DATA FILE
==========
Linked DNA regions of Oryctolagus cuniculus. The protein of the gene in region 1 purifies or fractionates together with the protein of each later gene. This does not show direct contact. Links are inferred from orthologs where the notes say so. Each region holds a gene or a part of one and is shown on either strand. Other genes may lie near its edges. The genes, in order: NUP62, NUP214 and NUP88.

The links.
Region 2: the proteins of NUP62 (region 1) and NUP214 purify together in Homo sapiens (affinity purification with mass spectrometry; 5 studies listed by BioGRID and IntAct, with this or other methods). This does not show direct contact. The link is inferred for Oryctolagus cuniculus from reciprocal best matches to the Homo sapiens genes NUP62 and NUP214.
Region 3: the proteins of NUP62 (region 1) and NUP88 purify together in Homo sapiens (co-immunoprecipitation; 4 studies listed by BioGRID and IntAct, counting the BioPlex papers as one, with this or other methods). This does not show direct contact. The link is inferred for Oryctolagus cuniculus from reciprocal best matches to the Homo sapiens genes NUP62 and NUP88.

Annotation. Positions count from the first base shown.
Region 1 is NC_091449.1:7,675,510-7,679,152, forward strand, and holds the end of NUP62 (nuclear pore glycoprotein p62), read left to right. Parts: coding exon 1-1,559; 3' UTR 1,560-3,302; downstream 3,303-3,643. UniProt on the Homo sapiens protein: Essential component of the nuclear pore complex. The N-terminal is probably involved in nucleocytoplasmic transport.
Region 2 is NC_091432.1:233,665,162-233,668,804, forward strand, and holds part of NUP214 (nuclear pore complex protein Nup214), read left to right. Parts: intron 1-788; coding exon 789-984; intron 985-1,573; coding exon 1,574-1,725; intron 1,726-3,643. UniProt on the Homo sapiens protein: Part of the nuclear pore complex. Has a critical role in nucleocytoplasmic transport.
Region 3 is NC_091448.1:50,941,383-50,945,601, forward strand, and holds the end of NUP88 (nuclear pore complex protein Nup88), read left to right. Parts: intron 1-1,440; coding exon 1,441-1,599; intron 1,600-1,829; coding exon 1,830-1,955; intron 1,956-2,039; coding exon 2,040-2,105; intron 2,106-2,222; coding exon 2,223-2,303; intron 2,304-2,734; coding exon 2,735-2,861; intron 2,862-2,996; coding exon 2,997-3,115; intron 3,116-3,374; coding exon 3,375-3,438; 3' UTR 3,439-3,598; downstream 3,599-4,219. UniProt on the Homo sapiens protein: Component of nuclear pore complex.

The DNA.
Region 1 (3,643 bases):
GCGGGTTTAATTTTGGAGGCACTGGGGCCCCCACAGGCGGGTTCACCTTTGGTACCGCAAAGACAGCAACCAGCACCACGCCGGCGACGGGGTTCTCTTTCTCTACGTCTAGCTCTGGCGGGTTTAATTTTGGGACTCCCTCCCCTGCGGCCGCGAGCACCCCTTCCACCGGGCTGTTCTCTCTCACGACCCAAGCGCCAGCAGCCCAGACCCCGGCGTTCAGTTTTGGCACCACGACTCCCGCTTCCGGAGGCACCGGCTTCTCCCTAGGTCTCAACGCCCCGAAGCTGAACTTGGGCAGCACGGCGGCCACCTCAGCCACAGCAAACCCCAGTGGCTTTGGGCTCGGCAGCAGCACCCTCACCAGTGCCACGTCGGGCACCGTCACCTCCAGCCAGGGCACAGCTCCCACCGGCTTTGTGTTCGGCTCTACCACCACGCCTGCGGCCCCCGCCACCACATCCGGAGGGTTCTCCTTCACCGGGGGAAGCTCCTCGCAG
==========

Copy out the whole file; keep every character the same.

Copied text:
Linked DNA regions of Oryctolagus cuniculus. The protein of the gene in region 1 purifies or fractionates together with the protein of each later gene. This does not show direct contact. Links are inferred from orthologs where the notes say so. Each region holds a gene or a part of one and is shown on either strand. Other genes may lie near its edges. The genes, in order: NUP62, NUP214 and NUP88.

The links.
Region 2: the proteins of NUP62 (region 1) and NUP214 purify together in Homo sapiens (affinity purification with mass spectrometry; 5 studies listed by BioGRID and IntAct, with this or other methods). This does not show direct contact. The link is inferred for Oryctolagus cuniculus from reciprocal best matches to the Homo sapiens genes NUP62 and NUP214.
Region 3: the proteins of NUP62 (region 1) and NUP88 purify together in Homo sapiens (co-immunoprecipitation; 4 studies listed by BioGRID and IntAct, counting the BioPlex papers as one, with this or other methods). This does not show direct contact. The link is inferred for Oryctolagus cuniculus from reciprocal best matches to the Homo sapiens genes NUP62 and NUP88.

Annotation. Positions count from the first base shown.
Region 1 is NC_091449.1:7,675,510-7,679,152, forward strand, and holds the end of NUP62 (nuclear pore glycoprotein p62), read left to right. Parts: coding exon 1-1,559; 3' UTR 1,560-3,302; downstream 3,303-3,643. UniProt on the Homo sapiens protein: Essential component of the nuclear pore complex. The N-terminal is probably involved in nucleocytoplasmic transport.
Region 2 is NC_091432.1:233,665,162-233,668,804, forward strand, and holds part of NUP214 (nuclear pore complex protein Nup214), read left to right. Parts: intron 1-788; coding exon 789-984; intron 985-1,573; coding exon 1,574-1,725; intron 1,726-3,643. UniProt on the Homo sapiens protein: Part of the nuclear pore complex. Has a critical role in nucleocytoplasmic transport.
Region 3 is NC_091448.1:50,941,383-50,945,601, forward strand, and holds the end of NUP88 (nuclear pore complex protein Nup88), read left to right. Parts: intron 1-1,440; coding exon 1,441-1,599; intron 1,600-1,829; coding exon 1,830-1,955; intron 1,956-2,039; coding exon 2,040-2,105; intron 2,106-2,222; coding exon 2,223-2,303; intron 2,304-2,734; coding exon 2,735-2,861; intron 2,862-2,996; coding exon 2,997-3,115; intron 3,116-3,374; coding exon 3,375-3,438; 3' UTR 3,439-3,598; downstream 3,599-4,219. UniProt on the Homo sapiens protein: Component of nuclear pore complex.

The DNA.
Region 1 (3,643 bases):
GCGGGTTTAATTTTGGAGGCACTGGGGCCCCCACAGGCGGGTTCACCTTTGGTACCGCAAAGACAGCAACCAGCACCACGCCGGCGACGGGGTTCTCTTTCTCTACGTCTAGCTCTGGCGGGTTTAATTTTGGGACTCCCTCCCCTGCGGCCGCGAGCACCCCTTCCACCGGGCTGTTCTCTCTCACGACCCAAGCGCCAGCAGCCCAGACCCCGGCGTTCAGTTTTGGCACCACGACTCCCGCTTCCGGAGGCACCGGCTTCTCCCTAGGTCTCAACGCCCCGAAGCTGAACTTGGGCAGCACGGCGGCCACCTCAGCCACAGCAAACCCCAGTGGCTTTGGGCTCGGCAGCAGCACCCTCACCAGTGCCACGTCGGGCACCGTCACCTCCAGCCAGGGCACAGCTCCCACCGGCTTTGTGTTCGGCTCTACCACCACGCCTGCGGCCCCCGCCACCACATCCGGAGGGTTCTCCTTCACCGGGGGAAGCTCCTCGCAG